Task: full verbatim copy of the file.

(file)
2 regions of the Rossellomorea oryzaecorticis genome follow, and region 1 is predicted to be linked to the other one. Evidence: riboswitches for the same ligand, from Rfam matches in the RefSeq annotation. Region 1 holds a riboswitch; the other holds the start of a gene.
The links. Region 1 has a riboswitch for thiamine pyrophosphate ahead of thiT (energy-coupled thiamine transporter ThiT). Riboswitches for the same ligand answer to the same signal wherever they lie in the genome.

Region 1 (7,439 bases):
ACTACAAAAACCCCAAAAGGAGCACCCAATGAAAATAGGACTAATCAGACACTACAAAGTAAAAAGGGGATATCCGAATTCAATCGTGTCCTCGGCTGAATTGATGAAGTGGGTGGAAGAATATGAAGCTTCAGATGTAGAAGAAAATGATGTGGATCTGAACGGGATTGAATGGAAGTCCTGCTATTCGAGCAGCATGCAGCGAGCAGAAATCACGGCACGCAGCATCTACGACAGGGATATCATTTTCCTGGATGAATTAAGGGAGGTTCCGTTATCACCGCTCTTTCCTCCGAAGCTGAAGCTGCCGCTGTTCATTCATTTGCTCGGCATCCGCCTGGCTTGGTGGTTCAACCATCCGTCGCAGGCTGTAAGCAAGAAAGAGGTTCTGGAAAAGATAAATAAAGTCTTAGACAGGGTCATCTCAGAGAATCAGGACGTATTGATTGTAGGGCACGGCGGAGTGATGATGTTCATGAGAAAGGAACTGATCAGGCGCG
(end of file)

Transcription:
2 regions of the Rossellomorea oryzaecorticis genome follow, and region 1 is predicted to be linked to the other one. Evidence: riboswitches for the same ligand, from Rfam matches in the RefSeq annotation. Region 1 holds a riboswitch; the other holds the start of a gene.
The links. Region 1 has a riboswitch for thiamine pyrophosphate ahead of thiT (energy-coupled thiamine transporter ThiT). Riboswitches for the same ligand answer to the same signal wherever they lie in the genome.

Region 1 (7,439 bases):
ACTACAAAAACCCCAAAAGGAGCACCCAATGAAAATAGGACTAATCAGACACTACAAAGTAAAAAGGGGATATCCGAATTCAATCGTGTCCTCGGCTGAATTGATGAAGTGGGTGGAAGAATATGAAGCTTCAGATGTAGAAGAAAATGATGTGGATCTGAACGGGATTGAATGGAAGTCCTGCTATTCGAGCAGCATGCAGCGAGCAGAAATCACGGCACGCAGCATCTACGACAGGGATATCATTTTCCTGGATGAATTAAGGGAGGTTCCGTTATCACCGCTCTTTCCTCCGAAGCTGAAGCTGCCGCTGTTCATTCATTTGCTCGGCATCCGCCTGGCTTGGTGGTTCAACCATCCGTCGCAGGCTGTAAGCAAGAAAGAGGTTCTGGAAAAGATAAATAAAGTCTTAGACAGGGTCATCTCAGAGAATCAGGACGTATTGATTGTAGGGCACGGCGGAGTGATGATGTTCATGAGAAAGGAACTGATCAGGCGCG